Carving out a space for the arts so that it doesn't get lost between the cracks in the armature of government has always been a difficult challenge. Today amidst the clamour and contestation of an election campaign; our own unresolved local election; a review of all arm's-length bodies and a White Paper coming from DCMS detailing a more rigid economic focus for the arts, there is unquestionably further challenge to be anticipated. Added to this the fact that most arts organisations operating professionally in Northern Ireland have only had half a year’s funding guaranteed and with the introductory speech from a new chair of the Arts Council of Northern Ireland ringing in our ears, it is clear that a new reality is dawning on the arts and that previous wider horizons are perhaps dimming from view.
Working in the arts, for all its creative and spiritual reward, is a difficult lifelong role. It demands dedication to your art; long, often antisocial hours; continuing professional practice development and a rallying, rousing ability to offer optimism, where little is evident and a crushing sense of insecurity for any future often blots out our blue sky. Today the level of short-termism within the funding and support structures for the arts represents a new low for a commitment to this sector. This is perhaps not the fault of local politicians, not civil servants, NDPBs, nor local government but, that being the case, it is definitely not the fault of the arts and organisations themselves, who have managed to increase levels of participation in our cultural activity year on year for the last 15. This at a time over the last seven years (at least) where funding has been in decline if not for some in absolute free-fall.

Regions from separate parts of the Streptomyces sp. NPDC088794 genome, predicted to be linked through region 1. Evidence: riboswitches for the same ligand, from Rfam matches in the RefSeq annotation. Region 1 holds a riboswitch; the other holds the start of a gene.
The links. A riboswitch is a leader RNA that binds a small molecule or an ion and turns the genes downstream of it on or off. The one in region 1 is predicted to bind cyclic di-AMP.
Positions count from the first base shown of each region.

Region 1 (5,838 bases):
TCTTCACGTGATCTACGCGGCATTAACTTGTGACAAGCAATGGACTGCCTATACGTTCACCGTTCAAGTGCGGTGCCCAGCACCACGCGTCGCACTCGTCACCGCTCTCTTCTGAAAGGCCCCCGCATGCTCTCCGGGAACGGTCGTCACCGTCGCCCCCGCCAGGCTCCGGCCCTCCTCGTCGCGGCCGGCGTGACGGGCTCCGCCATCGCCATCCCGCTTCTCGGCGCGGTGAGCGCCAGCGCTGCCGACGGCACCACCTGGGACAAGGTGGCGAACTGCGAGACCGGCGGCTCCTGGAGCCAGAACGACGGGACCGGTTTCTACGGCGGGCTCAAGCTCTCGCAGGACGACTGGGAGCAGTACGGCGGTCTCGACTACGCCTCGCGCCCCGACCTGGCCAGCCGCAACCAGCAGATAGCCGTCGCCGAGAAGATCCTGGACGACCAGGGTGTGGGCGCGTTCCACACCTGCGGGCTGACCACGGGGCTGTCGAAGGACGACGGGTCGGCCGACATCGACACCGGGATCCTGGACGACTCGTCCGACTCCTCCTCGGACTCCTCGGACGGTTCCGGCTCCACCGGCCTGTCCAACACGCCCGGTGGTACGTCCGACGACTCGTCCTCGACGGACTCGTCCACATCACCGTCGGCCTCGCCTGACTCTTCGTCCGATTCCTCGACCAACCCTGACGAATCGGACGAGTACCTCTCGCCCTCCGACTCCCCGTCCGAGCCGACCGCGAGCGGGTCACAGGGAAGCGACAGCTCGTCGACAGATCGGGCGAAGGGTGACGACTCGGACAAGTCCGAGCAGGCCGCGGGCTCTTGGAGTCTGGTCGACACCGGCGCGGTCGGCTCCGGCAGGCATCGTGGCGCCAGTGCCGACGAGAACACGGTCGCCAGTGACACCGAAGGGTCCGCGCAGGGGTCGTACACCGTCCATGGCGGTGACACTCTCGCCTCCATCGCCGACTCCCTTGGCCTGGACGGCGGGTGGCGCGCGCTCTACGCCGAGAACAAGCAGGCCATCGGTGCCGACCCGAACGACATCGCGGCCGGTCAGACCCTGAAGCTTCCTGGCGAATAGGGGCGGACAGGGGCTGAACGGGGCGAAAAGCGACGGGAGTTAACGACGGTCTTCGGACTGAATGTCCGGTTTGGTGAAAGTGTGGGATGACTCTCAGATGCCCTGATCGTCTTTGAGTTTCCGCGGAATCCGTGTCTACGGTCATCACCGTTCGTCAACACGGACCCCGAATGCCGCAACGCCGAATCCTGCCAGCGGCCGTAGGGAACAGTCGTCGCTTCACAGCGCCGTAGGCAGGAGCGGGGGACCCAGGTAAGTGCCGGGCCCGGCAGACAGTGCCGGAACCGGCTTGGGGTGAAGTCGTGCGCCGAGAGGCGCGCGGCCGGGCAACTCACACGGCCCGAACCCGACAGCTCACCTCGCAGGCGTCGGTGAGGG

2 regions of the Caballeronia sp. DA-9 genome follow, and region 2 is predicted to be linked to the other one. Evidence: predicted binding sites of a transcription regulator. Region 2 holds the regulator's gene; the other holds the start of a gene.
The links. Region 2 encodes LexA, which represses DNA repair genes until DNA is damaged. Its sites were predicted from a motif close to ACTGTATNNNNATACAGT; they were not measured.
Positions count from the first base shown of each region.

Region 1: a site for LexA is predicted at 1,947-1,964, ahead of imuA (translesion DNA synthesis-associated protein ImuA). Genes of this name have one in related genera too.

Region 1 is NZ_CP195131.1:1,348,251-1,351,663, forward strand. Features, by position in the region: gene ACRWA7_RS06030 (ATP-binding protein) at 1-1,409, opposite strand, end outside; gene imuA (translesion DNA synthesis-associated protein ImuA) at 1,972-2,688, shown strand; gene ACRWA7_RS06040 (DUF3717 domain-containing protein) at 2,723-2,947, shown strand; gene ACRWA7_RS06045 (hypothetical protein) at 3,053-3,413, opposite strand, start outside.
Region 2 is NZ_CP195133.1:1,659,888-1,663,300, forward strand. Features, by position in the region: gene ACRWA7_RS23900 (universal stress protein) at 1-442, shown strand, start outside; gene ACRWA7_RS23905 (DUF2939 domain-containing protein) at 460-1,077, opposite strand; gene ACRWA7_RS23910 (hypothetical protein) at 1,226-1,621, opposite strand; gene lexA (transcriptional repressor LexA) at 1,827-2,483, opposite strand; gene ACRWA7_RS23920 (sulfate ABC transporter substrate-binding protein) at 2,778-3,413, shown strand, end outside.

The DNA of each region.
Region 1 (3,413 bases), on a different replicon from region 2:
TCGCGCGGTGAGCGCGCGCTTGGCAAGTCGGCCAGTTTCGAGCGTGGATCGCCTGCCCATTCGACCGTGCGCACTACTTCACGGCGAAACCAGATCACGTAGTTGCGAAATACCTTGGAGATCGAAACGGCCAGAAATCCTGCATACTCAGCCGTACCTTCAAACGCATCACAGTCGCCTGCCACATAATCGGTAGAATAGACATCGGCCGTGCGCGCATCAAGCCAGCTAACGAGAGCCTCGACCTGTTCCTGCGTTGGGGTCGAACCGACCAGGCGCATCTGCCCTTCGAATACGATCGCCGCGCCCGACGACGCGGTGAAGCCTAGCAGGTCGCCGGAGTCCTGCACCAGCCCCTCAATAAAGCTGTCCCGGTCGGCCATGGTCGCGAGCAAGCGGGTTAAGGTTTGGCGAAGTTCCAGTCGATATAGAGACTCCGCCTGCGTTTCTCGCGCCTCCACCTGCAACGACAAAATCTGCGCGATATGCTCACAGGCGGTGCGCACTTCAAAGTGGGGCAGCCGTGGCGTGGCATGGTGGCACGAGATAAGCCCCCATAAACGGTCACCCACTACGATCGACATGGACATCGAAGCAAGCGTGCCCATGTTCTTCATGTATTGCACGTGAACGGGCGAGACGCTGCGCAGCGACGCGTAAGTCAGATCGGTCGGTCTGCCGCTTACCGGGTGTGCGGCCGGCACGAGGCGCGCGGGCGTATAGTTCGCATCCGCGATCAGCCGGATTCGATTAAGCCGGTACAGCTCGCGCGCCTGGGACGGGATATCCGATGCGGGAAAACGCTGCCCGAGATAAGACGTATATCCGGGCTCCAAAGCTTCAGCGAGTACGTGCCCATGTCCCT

The shock that many locally felt around the level of cuts in 2008 to budgets in England say, at both departmental level and local government level, we have now felt that level of impact locally. And the future looks even worse.
Our principal funder, the Arts Council of Northern Ireland seems to be setting a new tack against the prevailing winds. The new chair said that his focus will be on sustainability and understanding the financial environment but he also cautioned that he is unsure of what the function of the Arts Council is, whilst also reminding us that the reason he didn't go to work in the arts was because "there was no money in it". Well John, there might still be no money in it by some estimations or perhaps there is even less in fact, but there are over 5,500 employed. And we want to find ways to remain. (pun?...perhaps) employed in this diversely rich and rewarding area of work and public benefit.
The Department for Communities, which presides over the arts, is conducting an arm's-length review not just of the functions of the Arts Council but indeed a whole raft of arm's-length bodies. Conversations and consultations have heard indications that there may be shared services or amalgamations but whatever is decided, it is clear that there is an appetite for change. Another challenge undoubtedly.
- the first was existential and asked does the body need to exist and do its functions need to be carried out at all
- then they sought to establish whether those functions should be properly carried out at arms length to government
- if the body carries out a highly technical activity is required to be politically impartial or
- needs to act independently to establish facts then that is right for it to remain outside direct ministerial accountability.
- achieving increased efficiency effectiveness and economy in the exercise of public functions and
- securing appropriate accountability to ministers and the exercise of such functions.
- whether a function needs to be performed i.e. it's existential
- whether it is appropriate for it to be performed independently by a public body ie impartiality and
- can be delivered most cost-effective way ie value for money.
Please join us in Assessing the Challenge as you see it and beginning to articulate our responses.